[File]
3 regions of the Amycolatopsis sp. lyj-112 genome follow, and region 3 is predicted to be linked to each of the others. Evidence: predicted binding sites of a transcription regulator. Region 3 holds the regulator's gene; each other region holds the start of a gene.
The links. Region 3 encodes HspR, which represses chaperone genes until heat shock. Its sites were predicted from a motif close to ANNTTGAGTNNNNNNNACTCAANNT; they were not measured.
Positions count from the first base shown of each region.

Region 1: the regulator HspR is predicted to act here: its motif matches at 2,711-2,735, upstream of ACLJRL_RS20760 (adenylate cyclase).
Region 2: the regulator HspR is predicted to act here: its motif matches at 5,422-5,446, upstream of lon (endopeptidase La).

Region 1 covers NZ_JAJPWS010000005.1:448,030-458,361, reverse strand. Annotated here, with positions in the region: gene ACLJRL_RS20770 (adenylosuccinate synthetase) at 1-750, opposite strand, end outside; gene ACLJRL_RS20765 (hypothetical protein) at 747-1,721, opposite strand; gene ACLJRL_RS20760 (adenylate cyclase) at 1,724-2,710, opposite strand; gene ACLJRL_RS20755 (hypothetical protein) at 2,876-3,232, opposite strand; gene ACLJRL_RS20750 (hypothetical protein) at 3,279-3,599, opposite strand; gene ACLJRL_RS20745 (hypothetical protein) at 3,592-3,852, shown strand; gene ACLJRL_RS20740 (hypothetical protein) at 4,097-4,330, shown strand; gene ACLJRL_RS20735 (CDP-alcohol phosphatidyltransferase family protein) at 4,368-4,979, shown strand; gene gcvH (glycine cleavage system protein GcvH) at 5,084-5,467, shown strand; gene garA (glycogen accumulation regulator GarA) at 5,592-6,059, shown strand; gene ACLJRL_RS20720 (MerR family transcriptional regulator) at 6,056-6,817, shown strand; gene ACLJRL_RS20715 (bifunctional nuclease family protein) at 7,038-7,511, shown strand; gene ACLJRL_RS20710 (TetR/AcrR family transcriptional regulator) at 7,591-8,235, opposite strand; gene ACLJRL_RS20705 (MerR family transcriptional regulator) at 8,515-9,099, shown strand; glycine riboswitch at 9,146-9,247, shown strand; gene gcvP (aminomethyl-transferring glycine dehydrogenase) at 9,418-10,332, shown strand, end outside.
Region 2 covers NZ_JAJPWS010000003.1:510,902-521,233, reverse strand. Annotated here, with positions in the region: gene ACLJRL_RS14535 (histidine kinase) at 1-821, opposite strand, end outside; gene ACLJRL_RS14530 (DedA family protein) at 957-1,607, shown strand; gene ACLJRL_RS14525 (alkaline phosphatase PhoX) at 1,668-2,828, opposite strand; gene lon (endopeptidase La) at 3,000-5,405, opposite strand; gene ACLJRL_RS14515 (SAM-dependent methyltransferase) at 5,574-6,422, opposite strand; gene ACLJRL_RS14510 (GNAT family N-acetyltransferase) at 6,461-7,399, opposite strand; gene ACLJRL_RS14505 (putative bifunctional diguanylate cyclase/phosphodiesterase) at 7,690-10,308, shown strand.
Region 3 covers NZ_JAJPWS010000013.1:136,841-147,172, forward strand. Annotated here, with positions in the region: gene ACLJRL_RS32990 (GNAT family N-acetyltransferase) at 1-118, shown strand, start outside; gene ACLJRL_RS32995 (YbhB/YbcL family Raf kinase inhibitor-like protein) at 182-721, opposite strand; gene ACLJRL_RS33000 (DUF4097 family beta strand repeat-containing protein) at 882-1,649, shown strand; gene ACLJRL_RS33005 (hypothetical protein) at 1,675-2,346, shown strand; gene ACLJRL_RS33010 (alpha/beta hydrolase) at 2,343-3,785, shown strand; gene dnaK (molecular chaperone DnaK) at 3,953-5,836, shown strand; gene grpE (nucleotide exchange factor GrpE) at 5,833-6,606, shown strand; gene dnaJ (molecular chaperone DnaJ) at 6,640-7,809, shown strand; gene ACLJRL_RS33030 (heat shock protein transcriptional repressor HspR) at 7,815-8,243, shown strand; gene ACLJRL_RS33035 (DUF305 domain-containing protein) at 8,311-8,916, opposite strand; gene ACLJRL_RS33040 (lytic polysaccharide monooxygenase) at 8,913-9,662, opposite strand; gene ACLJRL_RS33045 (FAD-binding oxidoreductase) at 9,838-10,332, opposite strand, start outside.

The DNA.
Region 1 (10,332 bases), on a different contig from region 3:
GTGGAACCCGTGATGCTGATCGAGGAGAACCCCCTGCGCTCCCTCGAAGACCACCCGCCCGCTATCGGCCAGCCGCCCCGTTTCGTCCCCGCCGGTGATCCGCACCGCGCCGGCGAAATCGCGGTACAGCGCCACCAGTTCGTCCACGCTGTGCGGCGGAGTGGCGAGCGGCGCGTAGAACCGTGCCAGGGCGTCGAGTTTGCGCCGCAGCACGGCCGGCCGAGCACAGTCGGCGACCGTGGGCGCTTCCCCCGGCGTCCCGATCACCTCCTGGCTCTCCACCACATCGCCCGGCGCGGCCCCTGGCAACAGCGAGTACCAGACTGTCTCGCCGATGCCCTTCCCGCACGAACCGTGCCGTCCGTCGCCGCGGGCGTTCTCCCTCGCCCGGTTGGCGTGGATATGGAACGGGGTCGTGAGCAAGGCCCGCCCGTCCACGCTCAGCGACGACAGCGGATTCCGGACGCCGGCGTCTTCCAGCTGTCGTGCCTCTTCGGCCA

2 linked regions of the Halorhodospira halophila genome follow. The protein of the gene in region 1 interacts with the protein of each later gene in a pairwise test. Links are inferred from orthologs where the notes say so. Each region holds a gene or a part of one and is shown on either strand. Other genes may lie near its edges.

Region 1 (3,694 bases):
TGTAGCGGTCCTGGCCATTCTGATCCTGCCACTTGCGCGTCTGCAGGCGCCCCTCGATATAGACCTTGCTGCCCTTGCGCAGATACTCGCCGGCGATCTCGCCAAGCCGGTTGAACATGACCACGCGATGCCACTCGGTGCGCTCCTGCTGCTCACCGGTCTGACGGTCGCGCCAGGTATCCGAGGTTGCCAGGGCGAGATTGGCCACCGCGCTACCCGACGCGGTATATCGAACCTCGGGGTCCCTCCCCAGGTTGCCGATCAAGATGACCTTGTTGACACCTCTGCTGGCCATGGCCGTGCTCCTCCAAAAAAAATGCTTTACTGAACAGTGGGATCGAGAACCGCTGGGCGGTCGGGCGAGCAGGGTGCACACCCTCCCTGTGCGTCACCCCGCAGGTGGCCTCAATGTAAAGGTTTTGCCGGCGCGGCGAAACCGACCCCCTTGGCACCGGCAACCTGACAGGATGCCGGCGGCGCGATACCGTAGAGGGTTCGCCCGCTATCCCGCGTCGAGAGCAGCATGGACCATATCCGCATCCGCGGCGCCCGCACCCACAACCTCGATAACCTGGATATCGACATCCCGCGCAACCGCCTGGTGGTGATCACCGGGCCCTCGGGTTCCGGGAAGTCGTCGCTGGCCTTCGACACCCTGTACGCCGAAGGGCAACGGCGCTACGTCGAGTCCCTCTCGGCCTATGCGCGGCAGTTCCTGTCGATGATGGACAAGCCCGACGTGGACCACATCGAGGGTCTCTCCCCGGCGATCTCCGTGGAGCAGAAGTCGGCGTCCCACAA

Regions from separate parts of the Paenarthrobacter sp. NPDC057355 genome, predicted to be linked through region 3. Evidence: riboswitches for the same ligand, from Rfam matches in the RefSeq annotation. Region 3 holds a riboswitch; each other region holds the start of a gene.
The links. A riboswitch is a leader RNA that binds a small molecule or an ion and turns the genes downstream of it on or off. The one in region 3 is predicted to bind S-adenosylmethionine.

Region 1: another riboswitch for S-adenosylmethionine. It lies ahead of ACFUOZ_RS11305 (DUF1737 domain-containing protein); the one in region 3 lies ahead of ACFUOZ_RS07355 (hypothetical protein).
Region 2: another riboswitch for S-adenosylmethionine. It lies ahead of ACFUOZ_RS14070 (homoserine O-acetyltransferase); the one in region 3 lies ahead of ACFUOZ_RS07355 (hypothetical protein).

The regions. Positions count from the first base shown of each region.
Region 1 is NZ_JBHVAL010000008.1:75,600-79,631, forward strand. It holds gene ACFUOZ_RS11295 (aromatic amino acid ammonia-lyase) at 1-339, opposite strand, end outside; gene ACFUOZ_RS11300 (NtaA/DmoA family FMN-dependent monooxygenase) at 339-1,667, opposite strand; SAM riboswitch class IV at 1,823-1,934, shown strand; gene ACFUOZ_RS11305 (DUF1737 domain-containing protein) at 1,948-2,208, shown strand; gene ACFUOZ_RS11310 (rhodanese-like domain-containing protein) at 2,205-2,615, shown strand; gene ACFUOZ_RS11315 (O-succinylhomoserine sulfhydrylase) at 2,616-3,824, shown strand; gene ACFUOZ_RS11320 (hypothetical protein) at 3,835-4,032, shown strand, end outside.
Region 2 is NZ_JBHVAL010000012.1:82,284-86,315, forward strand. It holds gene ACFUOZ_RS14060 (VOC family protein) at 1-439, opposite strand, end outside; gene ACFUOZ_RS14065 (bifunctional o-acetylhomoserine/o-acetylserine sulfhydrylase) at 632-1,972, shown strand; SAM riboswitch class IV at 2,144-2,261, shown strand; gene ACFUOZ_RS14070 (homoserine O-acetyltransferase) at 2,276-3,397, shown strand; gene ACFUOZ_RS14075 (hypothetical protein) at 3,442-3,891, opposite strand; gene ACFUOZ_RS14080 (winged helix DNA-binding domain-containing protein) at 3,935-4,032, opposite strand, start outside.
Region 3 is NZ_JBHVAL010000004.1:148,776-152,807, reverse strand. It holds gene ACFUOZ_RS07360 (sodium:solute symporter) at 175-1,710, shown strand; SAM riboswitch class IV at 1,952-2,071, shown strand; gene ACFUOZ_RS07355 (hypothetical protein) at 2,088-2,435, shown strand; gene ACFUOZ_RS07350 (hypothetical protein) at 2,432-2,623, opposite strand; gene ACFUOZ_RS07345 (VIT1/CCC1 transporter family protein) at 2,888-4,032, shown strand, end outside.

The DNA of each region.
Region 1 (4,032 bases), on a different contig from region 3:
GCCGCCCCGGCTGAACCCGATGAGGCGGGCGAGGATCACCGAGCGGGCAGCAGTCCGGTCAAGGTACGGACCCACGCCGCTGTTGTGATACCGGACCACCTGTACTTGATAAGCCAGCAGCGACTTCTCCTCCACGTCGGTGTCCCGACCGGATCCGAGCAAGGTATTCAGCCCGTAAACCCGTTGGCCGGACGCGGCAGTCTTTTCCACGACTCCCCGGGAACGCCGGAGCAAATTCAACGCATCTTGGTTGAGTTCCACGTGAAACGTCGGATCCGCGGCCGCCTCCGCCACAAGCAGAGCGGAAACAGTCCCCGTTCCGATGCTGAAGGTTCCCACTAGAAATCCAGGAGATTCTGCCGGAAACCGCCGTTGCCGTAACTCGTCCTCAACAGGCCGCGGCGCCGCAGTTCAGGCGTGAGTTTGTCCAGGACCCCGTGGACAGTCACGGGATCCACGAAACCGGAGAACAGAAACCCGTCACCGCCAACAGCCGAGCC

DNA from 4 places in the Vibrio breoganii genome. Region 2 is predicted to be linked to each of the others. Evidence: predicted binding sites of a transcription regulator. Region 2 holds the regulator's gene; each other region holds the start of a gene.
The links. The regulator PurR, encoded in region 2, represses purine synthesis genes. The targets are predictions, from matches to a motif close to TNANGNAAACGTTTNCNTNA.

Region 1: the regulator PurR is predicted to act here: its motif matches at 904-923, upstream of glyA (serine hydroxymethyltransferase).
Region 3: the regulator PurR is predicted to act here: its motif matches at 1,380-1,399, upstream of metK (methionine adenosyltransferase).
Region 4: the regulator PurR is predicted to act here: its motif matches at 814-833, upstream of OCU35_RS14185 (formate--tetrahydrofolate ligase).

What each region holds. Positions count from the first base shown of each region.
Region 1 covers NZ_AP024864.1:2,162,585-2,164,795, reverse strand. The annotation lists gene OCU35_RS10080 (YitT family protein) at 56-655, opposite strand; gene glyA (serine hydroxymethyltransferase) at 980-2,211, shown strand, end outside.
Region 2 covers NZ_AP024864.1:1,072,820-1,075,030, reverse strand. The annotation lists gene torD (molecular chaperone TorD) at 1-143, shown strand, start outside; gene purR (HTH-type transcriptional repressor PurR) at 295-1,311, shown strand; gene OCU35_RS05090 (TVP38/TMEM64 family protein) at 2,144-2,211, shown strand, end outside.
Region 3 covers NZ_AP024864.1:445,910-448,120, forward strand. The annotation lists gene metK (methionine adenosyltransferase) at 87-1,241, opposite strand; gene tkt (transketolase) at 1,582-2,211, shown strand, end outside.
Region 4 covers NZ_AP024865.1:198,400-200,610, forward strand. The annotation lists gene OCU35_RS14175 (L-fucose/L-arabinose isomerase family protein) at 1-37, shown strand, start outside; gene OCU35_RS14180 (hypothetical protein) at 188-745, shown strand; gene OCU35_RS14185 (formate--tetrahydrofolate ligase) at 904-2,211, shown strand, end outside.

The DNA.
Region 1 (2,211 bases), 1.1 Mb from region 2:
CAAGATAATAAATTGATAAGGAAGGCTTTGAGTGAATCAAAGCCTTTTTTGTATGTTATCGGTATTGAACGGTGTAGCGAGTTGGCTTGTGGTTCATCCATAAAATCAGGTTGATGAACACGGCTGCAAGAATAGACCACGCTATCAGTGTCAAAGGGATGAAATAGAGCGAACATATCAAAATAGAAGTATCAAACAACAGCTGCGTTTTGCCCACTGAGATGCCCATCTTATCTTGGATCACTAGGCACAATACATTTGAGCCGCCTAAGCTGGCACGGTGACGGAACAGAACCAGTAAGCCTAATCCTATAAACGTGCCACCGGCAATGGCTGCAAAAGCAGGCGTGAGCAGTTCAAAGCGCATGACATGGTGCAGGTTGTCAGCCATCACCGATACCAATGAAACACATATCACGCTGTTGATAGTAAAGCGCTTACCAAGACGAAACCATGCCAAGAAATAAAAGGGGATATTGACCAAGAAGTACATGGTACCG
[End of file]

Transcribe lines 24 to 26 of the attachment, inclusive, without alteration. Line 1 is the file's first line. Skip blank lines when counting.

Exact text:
Region 1 (4,032 bases), on a different contig from region 3:
GCCGCCCCGGCTGAACCCGATGAGGCGGGCGAGGATCACCGAGCGGGCAGCAGTCCGGTCAAGGTACGGACCCACGCCGCTGTTGTGATACCGGACCACCTGTACTTGATAAGCCAGCAGCGACTTCTCCTCCACGTCGGTGTCCCGACCGGATCCGAGCAAGGTATTCAGCCCGTAAACCCGTTGGCCGGACGCGGCAGTCTTTTCCACGACTCCCCGGGAACGCCGGAGCAAATTCAACGCATCTTGGTTGAGTTCCACGTGAAACGTCGGATCCGCGGCCGCCTCCGCCACAAGCAGAGCGGAAACAGTCCCCGTTCCGATGCTGAAGGTTCCCACTAGAAATCCAGGAGATTCTGCCGGAAACCGCCGTTGCCGTAACTCGTCCTCAACAGGCCGCGGCGCCGCAGTTCAGGCGTGAGTTTGTCCAGGACCCCGTGGACAGTCACGGGATCCACGAAACCGGAGAACAGAAACCCGTCACCGCCAACAGCCGAGCC

DNA from 4 places in the Vibrio breoganii genome. Region 2 is predicted to be linked to each of the others. Evidence: predicted binding sites of a transcription regulator. Region 2 holds the regulator's gene; each other region holds the start of a gene.